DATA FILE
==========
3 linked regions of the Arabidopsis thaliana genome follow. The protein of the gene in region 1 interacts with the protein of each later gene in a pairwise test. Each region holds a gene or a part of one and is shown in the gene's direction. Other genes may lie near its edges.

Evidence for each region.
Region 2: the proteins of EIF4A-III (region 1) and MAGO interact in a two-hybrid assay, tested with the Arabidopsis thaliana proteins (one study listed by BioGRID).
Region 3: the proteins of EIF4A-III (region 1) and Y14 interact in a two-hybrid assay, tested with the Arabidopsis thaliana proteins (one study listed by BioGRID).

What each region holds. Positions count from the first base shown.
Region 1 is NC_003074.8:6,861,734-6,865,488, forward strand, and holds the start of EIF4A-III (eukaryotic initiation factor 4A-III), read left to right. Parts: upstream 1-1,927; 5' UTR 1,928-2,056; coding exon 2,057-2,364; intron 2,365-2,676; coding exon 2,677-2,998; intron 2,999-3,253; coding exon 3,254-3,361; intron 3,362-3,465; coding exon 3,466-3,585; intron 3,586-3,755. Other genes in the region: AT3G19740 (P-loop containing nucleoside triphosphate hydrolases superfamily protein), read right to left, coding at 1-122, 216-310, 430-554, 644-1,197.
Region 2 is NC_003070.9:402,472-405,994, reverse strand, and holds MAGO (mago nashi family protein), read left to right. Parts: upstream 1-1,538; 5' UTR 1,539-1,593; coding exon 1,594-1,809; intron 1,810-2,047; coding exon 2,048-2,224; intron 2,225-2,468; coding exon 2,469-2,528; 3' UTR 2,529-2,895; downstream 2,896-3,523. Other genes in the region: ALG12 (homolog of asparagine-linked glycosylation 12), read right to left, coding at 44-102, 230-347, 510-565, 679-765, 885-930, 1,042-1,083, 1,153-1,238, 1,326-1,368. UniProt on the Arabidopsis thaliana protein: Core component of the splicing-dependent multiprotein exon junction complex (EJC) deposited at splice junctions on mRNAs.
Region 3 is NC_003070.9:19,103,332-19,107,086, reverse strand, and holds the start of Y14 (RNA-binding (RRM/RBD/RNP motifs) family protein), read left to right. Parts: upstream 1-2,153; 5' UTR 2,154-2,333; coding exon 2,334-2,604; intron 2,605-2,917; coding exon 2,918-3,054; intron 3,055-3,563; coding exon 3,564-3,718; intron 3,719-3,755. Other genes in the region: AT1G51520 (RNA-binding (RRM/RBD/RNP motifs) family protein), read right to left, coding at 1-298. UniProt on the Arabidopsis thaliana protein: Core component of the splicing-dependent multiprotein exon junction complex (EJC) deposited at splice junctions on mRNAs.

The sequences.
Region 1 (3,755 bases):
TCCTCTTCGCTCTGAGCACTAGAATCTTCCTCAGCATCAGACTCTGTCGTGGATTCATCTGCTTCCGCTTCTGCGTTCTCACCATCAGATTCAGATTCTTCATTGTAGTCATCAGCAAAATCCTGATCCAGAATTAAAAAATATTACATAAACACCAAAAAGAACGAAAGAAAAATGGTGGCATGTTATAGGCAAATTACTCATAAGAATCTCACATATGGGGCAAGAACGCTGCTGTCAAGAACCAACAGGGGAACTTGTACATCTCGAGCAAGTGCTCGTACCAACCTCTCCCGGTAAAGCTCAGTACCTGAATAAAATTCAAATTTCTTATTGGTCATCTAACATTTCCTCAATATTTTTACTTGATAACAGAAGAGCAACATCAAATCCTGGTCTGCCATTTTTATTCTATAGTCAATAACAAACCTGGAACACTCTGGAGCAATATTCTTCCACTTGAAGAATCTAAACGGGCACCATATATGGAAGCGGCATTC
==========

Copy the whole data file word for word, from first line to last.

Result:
3 linked regions of the Arabidopsis thaliana genome follow. The protein of the gene in region 1 interacts with the protein of each later gene in a pairwise test. Each region holds a gene or a part of one and is shown in the gene's direction. Other genes may lie near its edges.

Evidence for each region.
Region 2: the proteins of EIF4A-III (region 1) and MAGO interact in a two-hybrid assay, tested with the Arabidopsis thaliana proteins (one study listed by BioGRID).
Region 3: the proteins of EIF4A-III (region 1) and Y14 interact in a two-hybrid assay, tested with the Arabidopsis thaliana proteins (one study listed by BioGRID).

What each region holds. Positions count from the first base shown.
Region 1 is NC_003074.8:6,861,734-6,865,488, forward strand, and holds the start of EIF4A-III (eukaryotic initiation factor 4A-III), read left to right. Parts: upstream 1-1,927; 5' UTR 1,928-2,056; coding exon 2,057-2,364; intron 2,365-2,676; coding exon 2,677-2,998; intron 2,999-3,253; coding exon 3,254-3,361; intron 3,362-3,465; coding exon 3,466-3,585; intron 3,586-3,755. Other genes in the region: AT3G19740 (P-loop containing nucleoside triphosphate hydrolases superfamily protein), read right to left, coding at 1-122, 216-310, 430-554, 644-1,197.
Region 2 is NC_003070.9:402,472-405,994, reverse strand, and holds MAGO (mago nashi family protein), read left to right. Parts: upstream 1-1,538; 5' UTR 1,539-1,593; coding exon 1,594-1,809; intron 1,810-2,047; coding exon 2,048-2,224; intron 2,225-2,468; coding exon 2,469-2,528; 3' UTR 2,529-2,895; downstream 2,896-3,523. Other genes in the region: ALG12 (homolog of asparagine-linked glycosylation 12), read right to left, coding at 44-102, 230-347, 510-565, 679-765, 885-930, 1,042-1,083, 1,153-1,238, 1,326-1,368. UniProt on the Arabidopsis thaliana protein: Core component of the splicing-dependent multiprotein exon junction complex (EJC) deposited at splice junctions on mRNAs.
Region 3 is NC_003070.9:19,103,332-19,107,086, reverse strand, and holds the start of Y14 (RNA-binding (RRM/RBD/RNP motifs) family protein), read left to right. Parts: upstream 1-2,153; 5' UTR 2,154-2,333; coding exon 2,334-2,604; intron 2,605-2,917; coding exon 2,918-3,054; intron 3,055-3,563; coding exon 3,564-3,718; intron 3,719-3,755. Other genes in the region: AT1G51520 (RNA-binding (RRM/RBD/RNP motifs) family protein), read right to left, coding at 1-298. UniProt on the Arabidopsis thaliana protein: Core component of the splicing-dependent multiprotein exon junction complex (EJC) deposited at splice junctions on mRNAs.

The sequences.
Region 1 (3,755 bases):
TCCTCTTCGCTCTGAGCACTAGAATCTTCCTCAGCATCAGACTCTGTCGTGGATTCATCTGCTTCCGCTTCTGCGTTCTCACCATCAGATTCAGATTCTTCATTGTAGTCATCAGCAAAATCCTGATCCAGAATTAAAAAATATTACATAAACACCAAAAAGAACGAAAGAAAAATGGTGGCATGTTATAGGCAAATTACTCATAAGAATCTCACATATGGGGCAAGAACGCTGCTGTCAAGAACCAACAGGGGAACTTGTACATCTCGAGCAAGTGCTCGTACCAACCTCTCCCGGTAAAGCTCAGTACCTGAATAAAATTCAAATTTCTTATTGGTCATCTAACATTTCCTCAATATTTTTACTTGATAACAGAAGAGCAACATCAAATCCTGGTCTGCCATTTTTATTCTATAGTCAATAACAAACCTGGAACACTCTGGAGCAATATTCTTCCACTTGAAGAATCTAAACGGGCACCATATATGGAAGCGGCATTC